Many present, of course, were related; the rest were longstanding acquaintances. The tone was set from the first, when the duke and duchess led the company in a vigorous, breathless waltz. All hundred guests took the hint, setting themselves to enjoy the relaxed atmosphere, the champagne that flowed freely, the excellent supper and the similarly excellent company. Some five hours after the first had arrived, the last guests, weary but smiling, took their leave. Webster shut the front door, then set the bolts.

In the center of the hall, Devil looked down at Honoria, leaning on his arm. Lights still danced in her eyes. He smiled. “A signal success, my dear.”

Honoria smiled back, resting her head against his arm. “It went very well, I think.”

“Indeed.” His hand over hers where it lay on his sleeve, Devil turned her toward the library. It had become their habit to end their evenings there, sipping brandy, exchanging comments. They halted on the threshold; footmen and maids were clearing glasses and straightening furniture. Devil glanced at Honoria. “Perhaps, tonight, we should take our drinks upstairs.”

Honoria nodded. Devil accepted a lighted candelabrum from Webster; together they started up the stairs.

“Amelia and Amanda were exhausted.”

“For quite the first time in their lives.”

Honoria smiled fondly. “They danced every dance bar the waltzes. And they would have danced those if they could have.” Glancing up, she noted the slight frown marring her husband’s handsome countenance; looking forward, she inwardly grinned. The twins’ presence had triggered an intriguing reaction in their male cousins-repressive looks had been de rigueur. She could foresee certain interesting scenes as the Season unfolded.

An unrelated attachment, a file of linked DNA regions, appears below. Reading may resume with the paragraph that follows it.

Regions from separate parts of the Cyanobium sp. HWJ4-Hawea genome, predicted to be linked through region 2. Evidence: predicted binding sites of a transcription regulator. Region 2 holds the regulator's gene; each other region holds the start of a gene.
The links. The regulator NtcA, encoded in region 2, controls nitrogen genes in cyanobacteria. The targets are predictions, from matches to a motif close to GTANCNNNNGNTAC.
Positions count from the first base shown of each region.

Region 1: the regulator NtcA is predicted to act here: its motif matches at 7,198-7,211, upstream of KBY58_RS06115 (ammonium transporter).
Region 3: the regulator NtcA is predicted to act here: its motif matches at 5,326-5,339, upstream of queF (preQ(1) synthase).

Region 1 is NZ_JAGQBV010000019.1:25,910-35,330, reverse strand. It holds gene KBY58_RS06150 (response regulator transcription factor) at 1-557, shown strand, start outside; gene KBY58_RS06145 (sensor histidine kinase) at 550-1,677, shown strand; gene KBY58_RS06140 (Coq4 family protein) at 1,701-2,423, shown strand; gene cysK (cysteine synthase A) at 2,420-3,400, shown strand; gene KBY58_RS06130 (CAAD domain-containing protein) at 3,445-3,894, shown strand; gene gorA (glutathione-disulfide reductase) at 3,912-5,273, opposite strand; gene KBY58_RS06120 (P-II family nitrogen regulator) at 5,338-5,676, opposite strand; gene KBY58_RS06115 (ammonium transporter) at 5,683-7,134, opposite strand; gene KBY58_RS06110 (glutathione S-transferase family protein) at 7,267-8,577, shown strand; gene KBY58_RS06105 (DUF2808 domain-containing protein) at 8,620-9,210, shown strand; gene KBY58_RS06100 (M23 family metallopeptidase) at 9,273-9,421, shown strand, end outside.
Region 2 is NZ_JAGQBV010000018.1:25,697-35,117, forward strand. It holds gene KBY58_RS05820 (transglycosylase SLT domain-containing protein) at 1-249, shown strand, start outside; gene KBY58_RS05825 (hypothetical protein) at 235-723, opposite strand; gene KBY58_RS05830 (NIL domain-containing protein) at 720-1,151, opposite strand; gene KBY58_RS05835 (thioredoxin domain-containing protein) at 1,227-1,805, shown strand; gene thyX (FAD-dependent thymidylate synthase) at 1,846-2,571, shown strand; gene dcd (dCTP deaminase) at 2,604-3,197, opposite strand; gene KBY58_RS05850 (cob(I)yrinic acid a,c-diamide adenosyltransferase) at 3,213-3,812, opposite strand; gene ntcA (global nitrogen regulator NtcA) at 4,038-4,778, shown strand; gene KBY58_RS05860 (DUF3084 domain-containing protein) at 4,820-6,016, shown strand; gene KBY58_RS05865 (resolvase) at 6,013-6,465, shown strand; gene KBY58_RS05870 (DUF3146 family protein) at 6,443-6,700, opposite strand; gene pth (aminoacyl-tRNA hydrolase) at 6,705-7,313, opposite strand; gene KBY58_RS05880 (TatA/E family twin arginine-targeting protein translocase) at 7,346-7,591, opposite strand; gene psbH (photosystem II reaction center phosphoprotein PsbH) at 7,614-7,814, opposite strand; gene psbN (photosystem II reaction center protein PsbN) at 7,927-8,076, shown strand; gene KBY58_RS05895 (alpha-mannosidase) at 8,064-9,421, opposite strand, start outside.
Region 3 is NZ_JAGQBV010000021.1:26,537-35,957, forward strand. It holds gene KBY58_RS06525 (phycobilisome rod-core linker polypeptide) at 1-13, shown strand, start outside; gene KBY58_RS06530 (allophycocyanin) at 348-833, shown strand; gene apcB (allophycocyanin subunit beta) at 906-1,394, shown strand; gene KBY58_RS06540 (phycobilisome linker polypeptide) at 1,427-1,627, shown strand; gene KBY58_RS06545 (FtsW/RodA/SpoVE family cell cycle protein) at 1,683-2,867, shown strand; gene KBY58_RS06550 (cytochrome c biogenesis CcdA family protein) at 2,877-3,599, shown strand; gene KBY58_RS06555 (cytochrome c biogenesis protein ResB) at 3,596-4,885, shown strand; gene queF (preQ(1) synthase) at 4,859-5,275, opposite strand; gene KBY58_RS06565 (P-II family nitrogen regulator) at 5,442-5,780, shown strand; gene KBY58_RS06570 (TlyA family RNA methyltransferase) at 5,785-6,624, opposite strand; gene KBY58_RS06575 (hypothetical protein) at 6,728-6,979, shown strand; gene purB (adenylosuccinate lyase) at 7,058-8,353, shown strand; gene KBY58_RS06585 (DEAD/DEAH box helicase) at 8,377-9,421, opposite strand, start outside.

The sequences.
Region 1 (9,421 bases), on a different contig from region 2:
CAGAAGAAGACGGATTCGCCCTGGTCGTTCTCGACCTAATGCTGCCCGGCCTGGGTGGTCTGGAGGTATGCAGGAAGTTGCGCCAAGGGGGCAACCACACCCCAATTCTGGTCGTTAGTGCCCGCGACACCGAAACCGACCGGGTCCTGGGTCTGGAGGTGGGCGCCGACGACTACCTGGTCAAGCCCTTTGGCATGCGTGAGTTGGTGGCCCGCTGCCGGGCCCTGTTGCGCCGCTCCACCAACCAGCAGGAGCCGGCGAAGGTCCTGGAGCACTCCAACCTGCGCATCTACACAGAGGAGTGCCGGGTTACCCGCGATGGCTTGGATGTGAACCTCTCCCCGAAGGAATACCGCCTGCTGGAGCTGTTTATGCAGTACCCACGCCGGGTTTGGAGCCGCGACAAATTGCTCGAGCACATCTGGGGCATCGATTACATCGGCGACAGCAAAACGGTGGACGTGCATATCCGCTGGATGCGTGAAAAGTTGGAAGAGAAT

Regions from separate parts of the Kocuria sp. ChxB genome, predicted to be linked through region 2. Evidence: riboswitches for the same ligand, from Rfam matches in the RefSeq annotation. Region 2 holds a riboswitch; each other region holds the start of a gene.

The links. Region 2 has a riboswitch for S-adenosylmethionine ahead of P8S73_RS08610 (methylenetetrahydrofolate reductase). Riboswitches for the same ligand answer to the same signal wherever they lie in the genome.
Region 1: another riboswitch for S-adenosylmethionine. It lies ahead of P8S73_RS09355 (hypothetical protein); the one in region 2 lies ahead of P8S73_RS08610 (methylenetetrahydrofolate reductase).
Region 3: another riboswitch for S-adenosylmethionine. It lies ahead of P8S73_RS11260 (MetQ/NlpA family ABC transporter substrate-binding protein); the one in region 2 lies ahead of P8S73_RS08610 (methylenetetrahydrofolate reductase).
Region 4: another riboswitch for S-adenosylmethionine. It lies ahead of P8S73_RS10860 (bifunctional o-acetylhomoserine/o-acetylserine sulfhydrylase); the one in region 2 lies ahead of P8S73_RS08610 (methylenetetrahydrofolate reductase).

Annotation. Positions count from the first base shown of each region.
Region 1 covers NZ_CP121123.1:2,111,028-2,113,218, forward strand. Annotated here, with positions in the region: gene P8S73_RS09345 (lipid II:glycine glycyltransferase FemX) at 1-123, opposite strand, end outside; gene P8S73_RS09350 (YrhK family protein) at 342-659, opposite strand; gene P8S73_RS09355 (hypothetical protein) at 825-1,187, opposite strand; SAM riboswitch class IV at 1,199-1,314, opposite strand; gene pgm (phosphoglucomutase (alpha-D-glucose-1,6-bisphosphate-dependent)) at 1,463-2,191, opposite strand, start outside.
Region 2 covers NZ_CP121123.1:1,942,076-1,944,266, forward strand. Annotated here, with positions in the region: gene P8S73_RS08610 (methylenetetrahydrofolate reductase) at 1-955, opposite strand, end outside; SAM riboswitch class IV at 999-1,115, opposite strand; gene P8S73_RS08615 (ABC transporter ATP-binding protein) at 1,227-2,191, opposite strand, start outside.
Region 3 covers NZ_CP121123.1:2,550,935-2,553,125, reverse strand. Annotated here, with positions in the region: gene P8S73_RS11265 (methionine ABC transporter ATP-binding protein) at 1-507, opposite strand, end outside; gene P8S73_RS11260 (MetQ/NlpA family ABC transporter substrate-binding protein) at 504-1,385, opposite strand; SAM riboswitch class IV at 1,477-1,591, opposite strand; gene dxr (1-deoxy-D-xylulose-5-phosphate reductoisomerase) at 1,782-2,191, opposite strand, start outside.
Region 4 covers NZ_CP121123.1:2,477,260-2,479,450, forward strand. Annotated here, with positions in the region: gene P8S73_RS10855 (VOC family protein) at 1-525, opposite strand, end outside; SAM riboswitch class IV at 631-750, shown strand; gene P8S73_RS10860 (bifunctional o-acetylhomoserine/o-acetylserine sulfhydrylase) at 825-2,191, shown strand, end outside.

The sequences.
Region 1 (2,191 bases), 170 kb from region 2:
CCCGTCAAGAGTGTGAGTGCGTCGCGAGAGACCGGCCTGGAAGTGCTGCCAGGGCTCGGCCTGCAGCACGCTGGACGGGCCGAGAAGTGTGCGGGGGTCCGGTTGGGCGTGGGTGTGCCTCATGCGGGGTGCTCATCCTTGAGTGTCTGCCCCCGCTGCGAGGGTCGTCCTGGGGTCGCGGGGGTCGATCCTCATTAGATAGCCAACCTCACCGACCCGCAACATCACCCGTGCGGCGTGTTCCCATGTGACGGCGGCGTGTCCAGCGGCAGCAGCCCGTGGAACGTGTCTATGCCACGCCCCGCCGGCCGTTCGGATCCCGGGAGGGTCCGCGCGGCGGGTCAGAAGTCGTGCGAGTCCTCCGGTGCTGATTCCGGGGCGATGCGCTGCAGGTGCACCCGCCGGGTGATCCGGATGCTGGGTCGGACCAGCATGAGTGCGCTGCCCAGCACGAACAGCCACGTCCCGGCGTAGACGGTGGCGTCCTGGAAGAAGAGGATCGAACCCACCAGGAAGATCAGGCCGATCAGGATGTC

The thought reminded her of another interesting scene, one in which she’d participated. “Incidentally, I give you fair warning, I will not again invite Chillingworth if you behave as you did tonight.”

Mel” The look of innocence Devil sent her would have done credit to a cherub. “I wasn’t the one who started it.”

Honoria frowned. “I meant both of you-he was no better.”

“I could hardly let him get away with casting a slur on my ability to satisfy you.”

“He didn’t! It was you who twisted his words that way.”

“That was what he meant.”

“Be that as it may, you didn’t have to inform him that I-” Honoria broke off, cheeks flaming-again. She caught the gleam in Devil’s green eyes. Pulling her hand from under his, she pushed him away; he didn’t even stagger. “You’re incorrigible.” Lifting her skirts, she climbed the last stairs. “I don’t know why you insisted on inviting him when all the conversation you exchanged was a litany of thinly veiled insults.”

That’s why.” Retaking her arm, Devil drew it through his as they crossed the gallery. “Chillingworth’s the perfect whetstone to sharpen my wit upon-his hide’s as thick as a rhinoceros’s.”

“Humph!” Honoria kept her chin high.

“I did let him waltz with you.”

“Only because I made it impossible for you to do otherwise.” She’d used the waltz to separate the two dueling reprobates-unsuccessfully as it transpired.

“Honoria, if I do not wish you to waltz with a particular gentleman, you won’t.”

She looked up, a protest on her lips. The undercurrent beneath his words registered, she met his eye-and decided it was safer simply to humph again.

When she looked forward, Devil grinned. He’d enjoyed the evening without reservation; even the emergence of the twins as budding Aphrodites couldn’t tarnish his mellow mood. As they turned toward the ducal apartments, he slid his arm about Honoria and drew her against him.